These past few years in Delhi University, the off-campus colleges have fast emerged as the leaders in sports. Students admitted under the sports quota often prefer these colleges for the support they get there, and it is these institutions that are producing the sports people representing the country and university in international events like Asian Games and University Summer Olympics.
Anil Kumar Kalkal, director of the Delhi University Sports Council, explained that centralised trials for admissions, started in 2016, allowed the students to keep their options open on where they wanted to study. “Earlier, they competed in the trials in North Campus colleges, but found it impossible to reach the off-campus institutions the same day for the trials there,” said Kalkal. “That is why fewer students were admitted under the sports quota in these colleges. The centralised system has allowed the students to attend just one trial and get admitted to any college of their choice.”
In any case, reasoned Pawan Dabas, physical education teacher at Bhaskaracharya College of Applied Sciences, studying outside of North Campus or South Campus isn’t an ignominy any more. He said that the off-campus colleges were no longer disadvantaged because the facilities in all DU colleges had improved after NIRF and NAAC rankings began taking into account both academic and infrastructural facilities.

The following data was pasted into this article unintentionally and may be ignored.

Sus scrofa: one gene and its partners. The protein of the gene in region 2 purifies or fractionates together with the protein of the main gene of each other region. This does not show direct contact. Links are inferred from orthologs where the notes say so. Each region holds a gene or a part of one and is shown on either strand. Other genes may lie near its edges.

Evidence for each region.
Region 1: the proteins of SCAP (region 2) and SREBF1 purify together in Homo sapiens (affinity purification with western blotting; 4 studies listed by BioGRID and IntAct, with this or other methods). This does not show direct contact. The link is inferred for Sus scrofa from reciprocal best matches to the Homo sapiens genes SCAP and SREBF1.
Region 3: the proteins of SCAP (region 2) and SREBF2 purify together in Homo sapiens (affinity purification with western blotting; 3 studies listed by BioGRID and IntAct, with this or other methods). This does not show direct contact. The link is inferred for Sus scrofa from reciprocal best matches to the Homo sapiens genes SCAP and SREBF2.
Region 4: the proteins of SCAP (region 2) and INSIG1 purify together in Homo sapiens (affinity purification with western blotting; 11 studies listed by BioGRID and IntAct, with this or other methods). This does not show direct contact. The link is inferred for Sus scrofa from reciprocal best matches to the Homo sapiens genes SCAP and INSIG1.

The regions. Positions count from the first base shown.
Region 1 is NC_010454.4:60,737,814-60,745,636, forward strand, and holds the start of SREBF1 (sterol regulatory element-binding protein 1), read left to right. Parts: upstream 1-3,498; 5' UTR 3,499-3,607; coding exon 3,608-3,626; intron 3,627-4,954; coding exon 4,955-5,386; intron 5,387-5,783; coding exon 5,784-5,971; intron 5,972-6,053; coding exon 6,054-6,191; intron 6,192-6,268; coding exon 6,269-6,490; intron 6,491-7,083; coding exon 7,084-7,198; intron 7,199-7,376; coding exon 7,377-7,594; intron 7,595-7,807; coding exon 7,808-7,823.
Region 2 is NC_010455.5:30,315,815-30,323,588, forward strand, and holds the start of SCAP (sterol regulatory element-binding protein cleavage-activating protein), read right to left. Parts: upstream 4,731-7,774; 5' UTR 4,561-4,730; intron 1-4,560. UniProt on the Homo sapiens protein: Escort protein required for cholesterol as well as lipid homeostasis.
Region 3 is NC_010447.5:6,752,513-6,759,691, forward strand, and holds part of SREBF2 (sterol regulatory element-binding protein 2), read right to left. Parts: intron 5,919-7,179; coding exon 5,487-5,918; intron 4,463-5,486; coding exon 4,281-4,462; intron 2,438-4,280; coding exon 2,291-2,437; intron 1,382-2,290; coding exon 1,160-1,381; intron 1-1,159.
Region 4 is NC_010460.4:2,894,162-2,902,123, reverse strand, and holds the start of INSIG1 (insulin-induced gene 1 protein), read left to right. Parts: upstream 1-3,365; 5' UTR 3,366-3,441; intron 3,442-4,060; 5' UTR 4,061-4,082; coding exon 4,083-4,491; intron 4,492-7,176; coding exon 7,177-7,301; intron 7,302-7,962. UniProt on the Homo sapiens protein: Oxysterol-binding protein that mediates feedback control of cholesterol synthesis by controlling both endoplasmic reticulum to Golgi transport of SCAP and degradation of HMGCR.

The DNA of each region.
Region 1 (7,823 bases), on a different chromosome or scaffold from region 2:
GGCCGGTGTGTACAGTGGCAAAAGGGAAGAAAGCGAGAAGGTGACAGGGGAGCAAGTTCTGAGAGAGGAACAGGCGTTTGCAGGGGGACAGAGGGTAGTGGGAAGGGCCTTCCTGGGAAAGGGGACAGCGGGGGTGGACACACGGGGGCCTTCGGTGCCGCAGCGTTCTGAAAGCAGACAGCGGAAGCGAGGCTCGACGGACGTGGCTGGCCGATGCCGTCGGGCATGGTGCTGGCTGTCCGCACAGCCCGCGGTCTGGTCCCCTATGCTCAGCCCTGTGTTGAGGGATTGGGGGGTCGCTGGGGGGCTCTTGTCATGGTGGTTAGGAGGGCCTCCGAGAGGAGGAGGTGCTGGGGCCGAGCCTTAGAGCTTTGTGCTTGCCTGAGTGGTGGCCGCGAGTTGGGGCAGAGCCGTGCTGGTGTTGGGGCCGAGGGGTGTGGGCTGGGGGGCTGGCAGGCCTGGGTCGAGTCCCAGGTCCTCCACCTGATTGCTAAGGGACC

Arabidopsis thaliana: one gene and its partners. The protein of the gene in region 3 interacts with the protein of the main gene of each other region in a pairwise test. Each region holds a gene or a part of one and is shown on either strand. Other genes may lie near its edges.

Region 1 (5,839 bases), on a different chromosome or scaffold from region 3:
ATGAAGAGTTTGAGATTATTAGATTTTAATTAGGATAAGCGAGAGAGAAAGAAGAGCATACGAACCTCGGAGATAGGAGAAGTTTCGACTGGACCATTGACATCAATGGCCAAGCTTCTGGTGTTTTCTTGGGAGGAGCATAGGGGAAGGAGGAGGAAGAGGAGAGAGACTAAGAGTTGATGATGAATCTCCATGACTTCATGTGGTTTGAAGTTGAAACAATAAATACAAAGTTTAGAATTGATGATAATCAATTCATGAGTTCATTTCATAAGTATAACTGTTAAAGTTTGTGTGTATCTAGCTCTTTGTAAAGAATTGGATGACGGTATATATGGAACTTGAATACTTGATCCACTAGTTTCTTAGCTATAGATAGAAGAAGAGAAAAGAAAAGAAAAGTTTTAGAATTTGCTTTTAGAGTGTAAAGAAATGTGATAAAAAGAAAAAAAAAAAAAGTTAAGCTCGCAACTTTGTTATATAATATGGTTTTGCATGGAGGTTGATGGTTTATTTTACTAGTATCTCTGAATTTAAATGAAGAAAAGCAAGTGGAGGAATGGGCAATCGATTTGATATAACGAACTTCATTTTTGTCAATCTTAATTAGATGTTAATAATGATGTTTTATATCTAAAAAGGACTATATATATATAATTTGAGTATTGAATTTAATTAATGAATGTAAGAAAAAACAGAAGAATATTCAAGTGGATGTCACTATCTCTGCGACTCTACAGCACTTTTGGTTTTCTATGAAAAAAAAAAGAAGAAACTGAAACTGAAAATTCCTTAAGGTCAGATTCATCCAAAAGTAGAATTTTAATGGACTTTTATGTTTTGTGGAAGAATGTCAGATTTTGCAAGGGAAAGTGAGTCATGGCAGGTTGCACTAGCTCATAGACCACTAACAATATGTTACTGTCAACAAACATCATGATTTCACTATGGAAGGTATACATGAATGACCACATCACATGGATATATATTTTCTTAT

“We have better infrastructure and provide the students facilities of international standards,” claimed Anju Luthra, associate professor at Jesus and Mary College in Chanakyapuri. “We also try to make better resources available to them, including international coaching.” Such care and support are what draws sports people to these institutions.
Manoj Rathi, physical education teacher at Motilal Nehru evening and Delhi College of Arts and Commerce, also observed that good sports person were choosing outer colleges “because they feel they will have less academic pressure in these institutions”. He said, “Many students choose these colleges so that they can focus on their sport.” An example is his student, Shourya Pratap Rathee, a third year student in DCAC. The taekwondo champion from Rohtak, Haryana, said “I was a science student in Class XII, but since I wanted to give more time to my sport, I opted for the BA Programme.” His decision is paying off and he will represent DU in the World University Games in Italy in July.